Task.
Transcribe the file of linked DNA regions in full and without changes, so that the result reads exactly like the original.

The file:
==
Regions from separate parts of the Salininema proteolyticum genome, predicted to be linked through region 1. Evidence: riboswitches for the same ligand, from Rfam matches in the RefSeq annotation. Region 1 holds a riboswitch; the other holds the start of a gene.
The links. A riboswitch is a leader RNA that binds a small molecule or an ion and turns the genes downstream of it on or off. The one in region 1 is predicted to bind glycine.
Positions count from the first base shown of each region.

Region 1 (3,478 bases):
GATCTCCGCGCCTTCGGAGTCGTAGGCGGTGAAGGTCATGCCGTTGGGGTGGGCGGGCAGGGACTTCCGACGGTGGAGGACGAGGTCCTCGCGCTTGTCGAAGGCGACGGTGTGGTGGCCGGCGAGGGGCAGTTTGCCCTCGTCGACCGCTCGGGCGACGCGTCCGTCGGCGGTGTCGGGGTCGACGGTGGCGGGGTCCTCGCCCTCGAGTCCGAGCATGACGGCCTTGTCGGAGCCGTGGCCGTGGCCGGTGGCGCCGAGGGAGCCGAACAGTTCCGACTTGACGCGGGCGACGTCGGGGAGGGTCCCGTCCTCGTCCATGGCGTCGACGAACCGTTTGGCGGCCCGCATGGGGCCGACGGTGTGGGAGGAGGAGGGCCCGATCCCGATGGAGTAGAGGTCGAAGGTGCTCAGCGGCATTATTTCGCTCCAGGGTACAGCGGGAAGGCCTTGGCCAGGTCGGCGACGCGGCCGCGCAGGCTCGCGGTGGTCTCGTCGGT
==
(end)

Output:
Regions from separate parts of the Salininema proteolyticum genome, predicted to be linked through region 1. Evidence: riboswitches for the same ligand, from Rfam matches in the RefSeq annotation. Region 1 holds a riboswitch; the other holds the start of a gene.
The links. A riboswitch is a leader RNA that binds a small molecule or an ion and turns the genes downstream of it on or off. The one in region 1 is predicted to bind glycine.
Positions count from the first base shown of each region.

Region 1 (3,478 bases):
GATCTCCGCGCCTTCGGAGTCGTAGGCGGTGAAGGTCATGCCGTTGGGGTGGGCGGGCAGGGACTTCCGACGGTGGAGGACGAGGTCCTCGCGCTTGTCGAAGGCGACGGTGTGGTGGCCGGCGAGGGGCAGTTTGCCCTCGTCGACCGCTCGGGCGACGCGTCCGTCGGCGGTGTCGGGGTCGACGGTGGCGGGGTCCTCGCCCTCGAGTCCGAGCATGACGGCCTTGTCGGAGCCGTGGCCGTGGCCGGTGGCGCCGAGGGAGCCGAACAGTTCCGACTTGACGCGGGCGACGTCGGGGAGGGTCCCGTCCTCGTCCATGGCGTCGACGAACCGTTTGGCGGCCCGCATGGGGCCGACGGTGTGGGAGGAGGAGGGCCCGATCCCGATGGAGTAGAGGTCGAAGGTGCTCAGCGGCATTATTTCGCTCCAGGGTACAGCGGGAAGGCCTTGGCCAGGTCGGCGACGCGGCCGCGCAGGCTCGCGGTGGTCTCGTCGGT